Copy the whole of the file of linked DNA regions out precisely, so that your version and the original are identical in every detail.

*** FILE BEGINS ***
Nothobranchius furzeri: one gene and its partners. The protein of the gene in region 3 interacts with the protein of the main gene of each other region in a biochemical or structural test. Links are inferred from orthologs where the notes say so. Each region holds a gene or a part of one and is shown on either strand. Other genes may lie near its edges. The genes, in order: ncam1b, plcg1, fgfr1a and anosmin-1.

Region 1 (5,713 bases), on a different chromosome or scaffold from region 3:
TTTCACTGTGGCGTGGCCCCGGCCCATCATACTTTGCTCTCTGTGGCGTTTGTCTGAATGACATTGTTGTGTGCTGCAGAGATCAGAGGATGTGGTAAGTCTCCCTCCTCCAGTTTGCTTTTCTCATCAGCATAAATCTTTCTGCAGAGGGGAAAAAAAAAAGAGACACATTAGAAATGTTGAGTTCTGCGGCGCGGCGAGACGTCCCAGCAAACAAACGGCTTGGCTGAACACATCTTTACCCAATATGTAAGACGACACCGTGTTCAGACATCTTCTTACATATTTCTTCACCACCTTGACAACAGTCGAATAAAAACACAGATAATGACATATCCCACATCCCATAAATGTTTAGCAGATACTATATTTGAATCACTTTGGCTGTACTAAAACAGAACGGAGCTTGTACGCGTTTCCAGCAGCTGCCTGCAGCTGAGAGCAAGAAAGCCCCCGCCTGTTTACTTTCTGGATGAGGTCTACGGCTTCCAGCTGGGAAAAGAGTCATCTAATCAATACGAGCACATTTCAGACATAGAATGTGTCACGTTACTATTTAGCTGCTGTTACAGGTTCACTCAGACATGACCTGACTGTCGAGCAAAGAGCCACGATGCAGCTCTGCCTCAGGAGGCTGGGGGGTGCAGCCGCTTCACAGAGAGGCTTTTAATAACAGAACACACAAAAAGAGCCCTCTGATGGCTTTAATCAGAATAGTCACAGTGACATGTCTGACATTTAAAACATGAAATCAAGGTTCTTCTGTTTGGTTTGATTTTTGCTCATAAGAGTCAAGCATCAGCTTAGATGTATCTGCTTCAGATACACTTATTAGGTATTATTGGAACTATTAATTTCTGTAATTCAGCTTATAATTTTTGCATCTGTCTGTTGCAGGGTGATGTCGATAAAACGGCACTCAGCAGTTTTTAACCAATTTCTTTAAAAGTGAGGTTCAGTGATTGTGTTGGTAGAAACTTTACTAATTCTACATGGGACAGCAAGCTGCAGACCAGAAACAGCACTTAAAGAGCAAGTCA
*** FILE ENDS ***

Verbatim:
Nothobranchius furzeri: one gene and its partners. The protein of the gene in region 3 interacts with the protein of the main gene of each other region in a biochemical or structural test. Links are inferred from orthologs where the notes say so. Each region holds a gene or a part of one and is shown on either strand. Other genes may lie near its edges. The genes, in order: ncam1b, plcg1, fgfr1a and anosmin-1.

Region 1 (5,713 bases), on a different chromosome or scaffold from region 3:
TTTCACTGTGGCGTGGCCCCGGCCCATCATACTTTGCTCTCTGTGGCGTTTGTCTGAATGACATTGTTGTGTGCTGCAGAGATCAGAGGATGTGGTAAGTCTCCCTCCTCCAGTTTGCTTTTCTCATCAGCATAAATCTTTCTGCAGAGGGGAAAAAAAAAAGAGACACATTAGAAATGTTGAGTTCTGCGGCGCGGCGAGACGTCCCAGCAAACAAACGGCTTGGCTGAACACATCTTTACCCAATATGTAAGACGACACCGTGTTCAGACATCTTCTTACATATTTCTTCACCACCTTGACAACAGTCGAATAAAAACACAGATAATGACATATCCCACATCCCATAAATGTTTAGCAGATACTATATTTGAATCACTTTGGCTGTACTAAAACAGAACGGAGCTTGTACGCGTTTCCAGCAGCTGCCTGCAGCTGAGAGCAAGAAAGCCCCCGCCTGTTTACTTTCTGGATGAGGTCTACGGCTTCCAGCTGGGAAAAGAGTCATCTAATCAATACGAGCACATTTCAGACATAGAATGTGTCACGTTACTATTTAGCTGCTGTTACAGGTTCACTCAGACATGACCTGACTGTCGAGCAAAGAGCCACGATGCAGCTCTGCCTCAGGAGGCTGGGGGGTGCAGCCGCTTCACAGAGAGGCTTTTAATAACAGAACACACAAAAAGAGCCCTCTGATGGCTTTAATCAGAATAGTCACAGTGACATGTCTGACATTTAAAACATGAAATCAAGGTTCTTCTGTTTGGTTTGATTTTTGCTCATAAGAGTCAAGCATCAGCTTAGATGTATCTGCTTCAGATACACTTATTAGGTATTATTGGAACTATTAATTTCTGTAATTCAGCTTATAATTTTTGCATCTGTCTGTTGCAGGGTGATGTCGATAAAACGGCACTCAGCAGTTTTTAACCAATTTCTTTAAAAGTGAGGTTCAGTGATTGTGTTGGTAGAAACTTTACTAATTCTACATGGGACAGCAAGCTGCAGACCAGAAACAGCACTTAAAGAGCAAGTCA